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History of the Old Bath House, Wolverton

The Bath House, 1920 - Copyright: Living Archive

The Bath House, 1920 – Copyright: Living Archive

The Old Bath House was built by the London and North Western Railway Company as a public bath house for the railway Works and the town of Wolverton in 1890. It replaced the old Green Lane baths which had been found insufficient for the increased population. It was built on a piece of land between the Finishing shop and the Horse Box Repair Shop.

‘The new baths will, when finished, have a handsome frontage and will provide for sixteen baths at a time. Nothing is at present provided for swimming purposes, but the townspeople, while grateful for the accommodation about to be afforded, are hopeful that in the very near future some steps will be taken in the direct of erecting a bath for swimming purposes.’ (Bucks Standard – July 12th 1890)

The baths served both the railway workers and the people of the town as most of the houses were built without bathrooms and a tin bath in front of the fire was the norm. The tin bath would usually be stored on a hook in the wall in the back yard and brought out once a week.

‘When I was a child it was a treat to come to the baths and I couldn’t have one very often as it cost 6d (2½p) and my family couldn’t always afford it.’

 ‘The new baths here are undoubtedly an acknowledged boon and are recognised as such by their very frequent use. They are fitted up to the most modern style, with every requirement and the official in charge is most civil and obliging. No wonder, therefore that Wolvertonians appreciate them; and I am sure that if they were more widely advertised they would still be further approved by the inhabitants of the adjacent towns. I should however, like to see a good plunge and swimming baths added, the latter would certainly be in great request and would, I feel sure, sooon pay for the initial outlay.’ (Bucks Standard – May 1893)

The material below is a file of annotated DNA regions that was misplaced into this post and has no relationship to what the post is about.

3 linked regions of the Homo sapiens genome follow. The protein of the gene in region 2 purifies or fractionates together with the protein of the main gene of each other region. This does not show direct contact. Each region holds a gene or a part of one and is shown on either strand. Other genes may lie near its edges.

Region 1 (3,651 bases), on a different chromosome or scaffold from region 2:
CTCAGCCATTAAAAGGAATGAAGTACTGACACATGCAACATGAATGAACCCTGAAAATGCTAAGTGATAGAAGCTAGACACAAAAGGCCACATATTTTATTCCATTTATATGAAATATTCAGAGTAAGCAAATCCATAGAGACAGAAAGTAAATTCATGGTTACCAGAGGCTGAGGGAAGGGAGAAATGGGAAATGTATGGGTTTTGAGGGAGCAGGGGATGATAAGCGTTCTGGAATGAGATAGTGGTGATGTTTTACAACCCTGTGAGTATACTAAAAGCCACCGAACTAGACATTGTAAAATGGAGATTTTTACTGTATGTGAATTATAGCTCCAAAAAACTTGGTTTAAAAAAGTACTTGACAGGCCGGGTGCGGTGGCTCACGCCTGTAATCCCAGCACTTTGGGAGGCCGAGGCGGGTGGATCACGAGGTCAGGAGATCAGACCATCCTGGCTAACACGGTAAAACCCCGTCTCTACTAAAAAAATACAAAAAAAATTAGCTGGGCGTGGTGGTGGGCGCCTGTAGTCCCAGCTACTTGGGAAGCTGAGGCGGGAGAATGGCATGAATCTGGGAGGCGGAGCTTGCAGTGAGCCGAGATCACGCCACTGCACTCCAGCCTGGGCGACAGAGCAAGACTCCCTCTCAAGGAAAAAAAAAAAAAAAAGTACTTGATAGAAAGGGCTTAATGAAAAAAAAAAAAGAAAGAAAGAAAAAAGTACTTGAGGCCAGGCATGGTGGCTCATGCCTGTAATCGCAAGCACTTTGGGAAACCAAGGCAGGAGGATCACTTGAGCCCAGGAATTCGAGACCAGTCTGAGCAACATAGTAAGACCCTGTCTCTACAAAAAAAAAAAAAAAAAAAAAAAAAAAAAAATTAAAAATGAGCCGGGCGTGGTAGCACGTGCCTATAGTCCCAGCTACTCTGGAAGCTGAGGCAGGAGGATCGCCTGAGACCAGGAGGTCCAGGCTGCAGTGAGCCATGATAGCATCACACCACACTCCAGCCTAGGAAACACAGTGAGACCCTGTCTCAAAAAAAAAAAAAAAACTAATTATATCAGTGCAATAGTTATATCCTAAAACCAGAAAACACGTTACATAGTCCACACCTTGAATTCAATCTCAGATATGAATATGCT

Copyright: OBHCC

Copyright: OBHCC

In 1992 Tesco gained planning permission to build a new ‘superstore’ in Wolverton. As part of the planning gain it was agreed that Tesco would build a community centre which would be along Stratford Road in front of the store and attached to the Old Bath House which was refurbished for Living Archive, a documentary arts organisation.

The building and land is owned by Tesco but there is a ninety-nine year lease at ‘peppercorn’ rent with Milton Keynes Council. The community centre is managed by a voluntary Management Committee formed from the original user groups and Wolverton Residents.

The community centre was fitted out with a grant obtained from the Foundation for Sports and Arts with monies raised from Littlewoods, Vernons and Zetters Football Pools.

It was opened by Rose Hill and Kevin Whateley on the 15th May 1993.

The centre continues to serve the community with an array of local groups using the facilities, and its rooms available for hire.

Article courtesy of The Living Archive.

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